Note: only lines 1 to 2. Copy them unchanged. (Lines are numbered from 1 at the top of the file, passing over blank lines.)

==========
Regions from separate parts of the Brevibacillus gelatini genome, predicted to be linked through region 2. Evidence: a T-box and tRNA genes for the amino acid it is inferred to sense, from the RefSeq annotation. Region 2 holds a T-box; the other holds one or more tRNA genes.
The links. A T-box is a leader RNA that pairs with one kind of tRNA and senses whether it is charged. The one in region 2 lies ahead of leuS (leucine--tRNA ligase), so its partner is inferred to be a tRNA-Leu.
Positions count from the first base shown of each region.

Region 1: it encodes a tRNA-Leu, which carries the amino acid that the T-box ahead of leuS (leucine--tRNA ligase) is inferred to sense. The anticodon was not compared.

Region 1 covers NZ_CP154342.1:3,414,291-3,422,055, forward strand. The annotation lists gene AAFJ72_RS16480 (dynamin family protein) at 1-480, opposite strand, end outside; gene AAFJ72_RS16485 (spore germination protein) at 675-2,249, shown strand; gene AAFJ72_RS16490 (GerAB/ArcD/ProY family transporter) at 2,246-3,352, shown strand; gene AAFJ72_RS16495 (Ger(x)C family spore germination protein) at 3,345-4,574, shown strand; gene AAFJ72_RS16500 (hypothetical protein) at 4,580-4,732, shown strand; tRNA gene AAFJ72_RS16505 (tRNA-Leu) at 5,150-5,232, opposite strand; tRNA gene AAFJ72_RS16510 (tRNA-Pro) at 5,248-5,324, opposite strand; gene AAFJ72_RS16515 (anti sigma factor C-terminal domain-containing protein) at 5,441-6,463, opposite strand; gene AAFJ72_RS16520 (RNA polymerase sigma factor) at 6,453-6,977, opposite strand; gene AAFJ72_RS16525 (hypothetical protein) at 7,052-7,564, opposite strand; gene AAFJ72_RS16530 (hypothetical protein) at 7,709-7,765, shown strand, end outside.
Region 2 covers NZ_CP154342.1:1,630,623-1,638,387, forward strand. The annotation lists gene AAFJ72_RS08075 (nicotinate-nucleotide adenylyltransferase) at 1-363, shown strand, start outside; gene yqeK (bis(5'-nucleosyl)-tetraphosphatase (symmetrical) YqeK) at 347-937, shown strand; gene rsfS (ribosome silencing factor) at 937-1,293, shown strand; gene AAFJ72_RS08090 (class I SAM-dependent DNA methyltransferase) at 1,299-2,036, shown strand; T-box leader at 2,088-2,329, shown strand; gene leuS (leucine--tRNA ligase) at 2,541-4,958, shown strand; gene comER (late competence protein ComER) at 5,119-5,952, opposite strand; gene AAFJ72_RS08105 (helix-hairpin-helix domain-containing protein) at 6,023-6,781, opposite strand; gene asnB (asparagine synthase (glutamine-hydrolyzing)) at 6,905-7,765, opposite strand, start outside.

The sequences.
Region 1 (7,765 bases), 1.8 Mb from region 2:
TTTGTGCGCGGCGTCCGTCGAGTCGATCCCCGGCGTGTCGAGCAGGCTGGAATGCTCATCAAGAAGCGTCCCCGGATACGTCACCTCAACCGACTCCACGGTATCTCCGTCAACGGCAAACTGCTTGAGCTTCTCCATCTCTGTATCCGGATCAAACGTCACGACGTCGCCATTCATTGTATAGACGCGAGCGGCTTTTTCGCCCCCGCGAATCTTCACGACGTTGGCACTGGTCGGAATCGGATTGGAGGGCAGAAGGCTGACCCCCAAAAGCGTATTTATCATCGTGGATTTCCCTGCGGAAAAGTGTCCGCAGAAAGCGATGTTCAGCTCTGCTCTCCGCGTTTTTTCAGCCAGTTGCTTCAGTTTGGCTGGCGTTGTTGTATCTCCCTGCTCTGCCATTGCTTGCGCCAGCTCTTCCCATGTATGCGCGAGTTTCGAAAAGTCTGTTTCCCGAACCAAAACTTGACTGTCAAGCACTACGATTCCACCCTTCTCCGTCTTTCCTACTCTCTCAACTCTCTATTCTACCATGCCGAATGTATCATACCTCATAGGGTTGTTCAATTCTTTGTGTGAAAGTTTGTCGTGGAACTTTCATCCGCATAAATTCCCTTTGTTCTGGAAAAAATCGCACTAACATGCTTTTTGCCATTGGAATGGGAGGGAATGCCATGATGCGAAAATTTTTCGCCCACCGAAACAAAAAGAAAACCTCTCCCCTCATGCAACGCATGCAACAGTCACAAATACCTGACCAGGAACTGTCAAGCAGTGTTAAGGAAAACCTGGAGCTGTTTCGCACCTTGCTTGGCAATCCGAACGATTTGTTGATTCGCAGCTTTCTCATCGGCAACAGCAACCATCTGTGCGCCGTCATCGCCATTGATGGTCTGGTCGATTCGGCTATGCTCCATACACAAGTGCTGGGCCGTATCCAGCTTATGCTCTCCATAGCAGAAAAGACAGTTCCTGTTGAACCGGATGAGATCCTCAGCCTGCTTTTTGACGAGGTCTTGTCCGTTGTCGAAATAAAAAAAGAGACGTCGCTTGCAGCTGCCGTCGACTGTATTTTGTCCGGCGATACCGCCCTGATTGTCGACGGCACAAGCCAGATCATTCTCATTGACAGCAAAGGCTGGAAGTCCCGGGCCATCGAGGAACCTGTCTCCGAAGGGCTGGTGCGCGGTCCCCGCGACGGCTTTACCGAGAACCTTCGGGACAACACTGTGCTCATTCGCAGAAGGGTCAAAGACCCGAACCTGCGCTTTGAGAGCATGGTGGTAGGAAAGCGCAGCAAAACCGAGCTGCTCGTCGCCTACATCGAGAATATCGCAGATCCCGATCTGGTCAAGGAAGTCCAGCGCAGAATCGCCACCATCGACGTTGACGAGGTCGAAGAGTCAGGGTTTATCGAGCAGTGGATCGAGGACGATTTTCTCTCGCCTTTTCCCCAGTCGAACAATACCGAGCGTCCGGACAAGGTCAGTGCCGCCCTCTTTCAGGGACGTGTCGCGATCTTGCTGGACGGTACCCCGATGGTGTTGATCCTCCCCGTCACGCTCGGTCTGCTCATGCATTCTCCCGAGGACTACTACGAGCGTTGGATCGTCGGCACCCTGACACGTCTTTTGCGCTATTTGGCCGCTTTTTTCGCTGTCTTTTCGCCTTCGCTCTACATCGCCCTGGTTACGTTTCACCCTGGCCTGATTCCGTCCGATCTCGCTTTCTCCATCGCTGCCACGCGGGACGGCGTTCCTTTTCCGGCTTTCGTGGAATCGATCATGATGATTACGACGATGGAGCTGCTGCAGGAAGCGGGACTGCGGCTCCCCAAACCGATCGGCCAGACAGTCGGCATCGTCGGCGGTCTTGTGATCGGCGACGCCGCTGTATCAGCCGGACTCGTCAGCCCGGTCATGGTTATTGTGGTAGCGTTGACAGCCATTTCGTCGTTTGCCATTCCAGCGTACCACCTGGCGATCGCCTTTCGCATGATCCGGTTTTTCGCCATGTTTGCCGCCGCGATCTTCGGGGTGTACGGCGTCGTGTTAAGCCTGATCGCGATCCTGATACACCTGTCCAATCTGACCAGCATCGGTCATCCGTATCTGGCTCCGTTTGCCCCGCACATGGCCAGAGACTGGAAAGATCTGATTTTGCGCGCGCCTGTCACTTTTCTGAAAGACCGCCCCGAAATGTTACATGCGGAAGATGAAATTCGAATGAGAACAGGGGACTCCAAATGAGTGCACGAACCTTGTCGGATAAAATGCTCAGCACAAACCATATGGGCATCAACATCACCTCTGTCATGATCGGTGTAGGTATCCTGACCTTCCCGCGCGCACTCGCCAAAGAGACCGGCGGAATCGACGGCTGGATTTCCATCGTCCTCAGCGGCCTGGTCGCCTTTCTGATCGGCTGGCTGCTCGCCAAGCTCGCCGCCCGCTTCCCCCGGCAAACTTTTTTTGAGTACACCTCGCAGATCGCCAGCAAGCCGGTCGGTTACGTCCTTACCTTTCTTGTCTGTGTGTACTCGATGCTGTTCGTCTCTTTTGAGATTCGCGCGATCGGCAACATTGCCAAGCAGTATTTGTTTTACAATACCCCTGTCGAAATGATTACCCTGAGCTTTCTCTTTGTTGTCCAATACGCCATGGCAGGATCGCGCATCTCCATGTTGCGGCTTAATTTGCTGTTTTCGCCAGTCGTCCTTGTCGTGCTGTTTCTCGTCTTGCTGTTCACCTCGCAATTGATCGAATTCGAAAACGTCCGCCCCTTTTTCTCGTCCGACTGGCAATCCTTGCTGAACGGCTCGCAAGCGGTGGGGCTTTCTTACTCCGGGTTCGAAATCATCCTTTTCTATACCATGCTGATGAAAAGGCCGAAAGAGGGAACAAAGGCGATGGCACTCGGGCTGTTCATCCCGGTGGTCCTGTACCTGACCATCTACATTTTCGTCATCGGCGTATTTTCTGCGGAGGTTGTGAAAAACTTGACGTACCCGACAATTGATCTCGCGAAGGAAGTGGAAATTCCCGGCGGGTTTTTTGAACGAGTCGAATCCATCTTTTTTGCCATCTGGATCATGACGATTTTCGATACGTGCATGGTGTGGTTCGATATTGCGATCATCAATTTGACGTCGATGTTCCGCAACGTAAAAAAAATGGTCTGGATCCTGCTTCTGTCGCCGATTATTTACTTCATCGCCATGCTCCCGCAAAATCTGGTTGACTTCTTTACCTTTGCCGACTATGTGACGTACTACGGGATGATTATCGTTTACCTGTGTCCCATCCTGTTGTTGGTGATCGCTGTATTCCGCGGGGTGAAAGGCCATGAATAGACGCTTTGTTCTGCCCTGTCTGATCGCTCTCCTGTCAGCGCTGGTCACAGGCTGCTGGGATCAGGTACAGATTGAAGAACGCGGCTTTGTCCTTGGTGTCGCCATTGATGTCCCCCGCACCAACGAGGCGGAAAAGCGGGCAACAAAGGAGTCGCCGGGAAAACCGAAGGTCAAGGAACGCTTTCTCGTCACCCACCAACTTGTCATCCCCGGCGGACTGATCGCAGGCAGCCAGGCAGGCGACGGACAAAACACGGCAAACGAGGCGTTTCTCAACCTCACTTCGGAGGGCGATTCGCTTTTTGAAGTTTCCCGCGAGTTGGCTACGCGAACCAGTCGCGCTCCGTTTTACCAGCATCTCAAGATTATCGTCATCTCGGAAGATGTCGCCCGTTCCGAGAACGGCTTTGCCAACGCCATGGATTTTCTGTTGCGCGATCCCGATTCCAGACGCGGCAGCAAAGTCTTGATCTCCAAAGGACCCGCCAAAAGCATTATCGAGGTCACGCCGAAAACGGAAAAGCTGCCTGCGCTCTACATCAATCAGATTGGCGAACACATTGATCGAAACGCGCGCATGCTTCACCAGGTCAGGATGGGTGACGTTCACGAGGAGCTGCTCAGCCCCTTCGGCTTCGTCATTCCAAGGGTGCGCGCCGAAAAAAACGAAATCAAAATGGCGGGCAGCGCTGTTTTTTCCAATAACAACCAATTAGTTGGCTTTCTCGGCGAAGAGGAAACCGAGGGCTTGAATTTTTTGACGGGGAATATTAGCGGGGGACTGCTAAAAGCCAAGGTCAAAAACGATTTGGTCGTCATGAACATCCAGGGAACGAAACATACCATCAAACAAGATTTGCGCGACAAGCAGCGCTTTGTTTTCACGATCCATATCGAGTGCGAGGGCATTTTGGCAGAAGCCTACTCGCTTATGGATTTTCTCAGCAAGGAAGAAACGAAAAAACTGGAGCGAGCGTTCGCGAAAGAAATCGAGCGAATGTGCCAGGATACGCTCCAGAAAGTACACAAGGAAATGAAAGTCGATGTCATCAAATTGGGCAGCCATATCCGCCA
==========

Regions from separate parts of the Brevibacillus gelatini genome, predicted to be linked through region 2. Evidence: a T-box and tRNA genes for the amino acid it is inferred to sense, from the RefSeq annotation. Region 2 holds a T-box; the other holds one or more tRNA genes.
The links. A T-box is a leader RNA that pairs with one kind of tRNA and senses whether it is charged. The one in region 2 lies ahead of leuS (leucine--tRNA ligase), so its partner is inferred to be a tRNA-Leu.